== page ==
Each trip forms a unique, shared bond that comes from obstacles faced and overcome together. These wilderness trips are functional examples of the benefits documented in the most cutting-edge research on building self-esteem and life skills. Studies of students (even those considered at risk) find significant improvement in overall motivation, life skills, interpersonal relationships, capacity for hope, self-confidence, and emotional control—both at the end of such a unique experience as well as six months afterward.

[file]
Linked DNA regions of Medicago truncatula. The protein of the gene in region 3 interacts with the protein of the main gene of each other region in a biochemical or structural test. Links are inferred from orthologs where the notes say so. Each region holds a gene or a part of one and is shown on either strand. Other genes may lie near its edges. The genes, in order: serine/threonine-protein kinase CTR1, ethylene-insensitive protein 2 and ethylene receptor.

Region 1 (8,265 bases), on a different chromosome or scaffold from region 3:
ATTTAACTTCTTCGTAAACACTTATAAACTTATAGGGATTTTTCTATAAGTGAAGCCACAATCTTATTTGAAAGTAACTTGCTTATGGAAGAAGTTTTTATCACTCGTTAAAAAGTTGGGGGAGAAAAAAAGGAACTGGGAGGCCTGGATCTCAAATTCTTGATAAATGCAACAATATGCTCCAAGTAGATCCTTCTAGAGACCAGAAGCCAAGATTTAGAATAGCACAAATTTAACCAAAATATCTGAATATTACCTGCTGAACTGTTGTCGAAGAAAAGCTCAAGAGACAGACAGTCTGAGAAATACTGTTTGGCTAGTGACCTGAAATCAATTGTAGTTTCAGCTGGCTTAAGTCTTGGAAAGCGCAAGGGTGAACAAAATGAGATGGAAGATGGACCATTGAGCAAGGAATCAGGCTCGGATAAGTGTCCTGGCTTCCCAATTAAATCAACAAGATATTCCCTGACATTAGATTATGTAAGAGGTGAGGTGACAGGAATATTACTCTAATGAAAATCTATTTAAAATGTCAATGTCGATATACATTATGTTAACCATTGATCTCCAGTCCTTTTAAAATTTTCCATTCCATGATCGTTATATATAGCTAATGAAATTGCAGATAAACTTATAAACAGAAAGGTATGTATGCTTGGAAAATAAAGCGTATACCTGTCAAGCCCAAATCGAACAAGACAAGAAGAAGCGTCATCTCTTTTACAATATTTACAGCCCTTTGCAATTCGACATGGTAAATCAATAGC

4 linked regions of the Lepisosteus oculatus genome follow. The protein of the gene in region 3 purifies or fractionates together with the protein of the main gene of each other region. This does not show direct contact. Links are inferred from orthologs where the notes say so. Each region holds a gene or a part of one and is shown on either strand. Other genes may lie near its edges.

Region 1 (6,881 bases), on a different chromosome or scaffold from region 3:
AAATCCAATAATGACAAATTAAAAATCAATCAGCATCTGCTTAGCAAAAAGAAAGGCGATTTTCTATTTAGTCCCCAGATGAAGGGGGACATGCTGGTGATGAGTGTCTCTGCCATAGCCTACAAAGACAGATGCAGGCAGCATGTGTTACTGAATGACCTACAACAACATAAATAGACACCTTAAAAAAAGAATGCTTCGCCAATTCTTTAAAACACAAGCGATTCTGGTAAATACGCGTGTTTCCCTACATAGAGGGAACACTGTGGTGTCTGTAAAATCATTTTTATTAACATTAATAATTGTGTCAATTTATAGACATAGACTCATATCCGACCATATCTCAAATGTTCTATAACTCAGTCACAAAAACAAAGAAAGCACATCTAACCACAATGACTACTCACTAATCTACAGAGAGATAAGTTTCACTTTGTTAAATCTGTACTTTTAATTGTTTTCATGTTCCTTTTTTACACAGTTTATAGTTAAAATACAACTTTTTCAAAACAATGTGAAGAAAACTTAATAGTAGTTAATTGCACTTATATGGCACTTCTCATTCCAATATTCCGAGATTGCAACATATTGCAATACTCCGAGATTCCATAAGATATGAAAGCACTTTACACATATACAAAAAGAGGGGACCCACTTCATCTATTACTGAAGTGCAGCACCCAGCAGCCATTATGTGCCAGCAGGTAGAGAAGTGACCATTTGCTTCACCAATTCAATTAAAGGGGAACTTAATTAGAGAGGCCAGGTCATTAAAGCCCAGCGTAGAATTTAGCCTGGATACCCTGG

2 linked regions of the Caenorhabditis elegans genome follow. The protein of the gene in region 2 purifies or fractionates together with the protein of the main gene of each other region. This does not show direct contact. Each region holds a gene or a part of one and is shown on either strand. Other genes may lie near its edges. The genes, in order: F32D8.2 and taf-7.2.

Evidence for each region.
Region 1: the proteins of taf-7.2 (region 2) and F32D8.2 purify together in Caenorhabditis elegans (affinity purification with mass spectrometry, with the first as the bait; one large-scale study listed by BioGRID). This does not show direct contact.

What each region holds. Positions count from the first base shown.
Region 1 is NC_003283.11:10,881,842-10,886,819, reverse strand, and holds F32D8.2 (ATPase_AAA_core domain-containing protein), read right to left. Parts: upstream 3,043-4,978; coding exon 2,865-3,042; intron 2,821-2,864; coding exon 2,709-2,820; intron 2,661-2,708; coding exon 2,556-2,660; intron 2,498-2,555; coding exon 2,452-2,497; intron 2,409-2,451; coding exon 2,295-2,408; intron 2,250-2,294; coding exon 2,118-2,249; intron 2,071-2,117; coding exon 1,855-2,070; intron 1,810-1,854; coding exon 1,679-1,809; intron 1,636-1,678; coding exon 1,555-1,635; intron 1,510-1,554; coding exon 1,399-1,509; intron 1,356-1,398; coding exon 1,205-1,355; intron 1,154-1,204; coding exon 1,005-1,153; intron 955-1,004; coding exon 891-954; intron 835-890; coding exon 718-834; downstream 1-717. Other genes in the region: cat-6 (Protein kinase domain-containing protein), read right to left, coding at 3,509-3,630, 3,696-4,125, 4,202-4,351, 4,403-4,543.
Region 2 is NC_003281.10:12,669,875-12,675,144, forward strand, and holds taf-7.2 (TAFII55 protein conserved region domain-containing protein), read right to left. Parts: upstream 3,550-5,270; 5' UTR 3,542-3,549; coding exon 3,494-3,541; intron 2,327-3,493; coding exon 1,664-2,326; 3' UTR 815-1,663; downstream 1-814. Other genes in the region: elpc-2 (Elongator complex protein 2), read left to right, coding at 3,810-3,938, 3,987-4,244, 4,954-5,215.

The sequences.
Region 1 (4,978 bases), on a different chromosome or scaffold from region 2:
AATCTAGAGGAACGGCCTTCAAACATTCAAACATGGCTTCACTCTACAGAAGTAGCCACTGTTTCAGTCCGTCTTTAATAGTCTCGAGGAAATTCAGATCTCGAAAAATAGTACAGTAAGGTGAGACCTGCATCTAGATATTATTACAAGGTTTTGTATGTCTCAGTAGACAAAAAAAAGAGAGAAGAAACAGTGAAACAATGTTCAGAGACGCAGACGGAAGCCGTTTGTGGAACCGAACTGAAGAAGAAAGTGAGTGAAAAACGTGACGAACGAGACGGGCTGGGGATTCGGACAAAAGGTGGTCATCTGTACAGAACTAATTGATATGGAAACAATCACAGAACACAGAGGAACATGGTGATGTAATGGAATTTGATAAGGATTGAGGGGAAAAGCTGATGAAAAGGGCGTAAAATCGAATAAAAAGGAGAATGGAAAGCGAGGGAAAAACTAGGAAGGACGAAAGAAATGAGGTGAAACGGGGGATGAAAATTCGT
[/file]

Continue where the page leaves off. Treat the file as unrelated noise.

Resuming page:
We serve meals “family style” with campers sitting together along with counselors (most often by cabin group) where they pass and eat the food at their table. As outlined in the Institute of Medicine’s 2001 Prevention Policies, this method teaches children self-awareness of hunger and allows them to practice self-regulation as they serve themselves foods they’d like to try, knowing they may get more if they so desire. Listening and storytelling are constant around the table, and the counselors model openness to new ideas, empathy, and making connections, while honoring each girl’s participation. As the campers learn the rhythm of taking turns, answering and asking good questions, supporting each other in their ideas and emotions, they become more confident communicators with higher self-esteem, all while improving the self-esteem of others.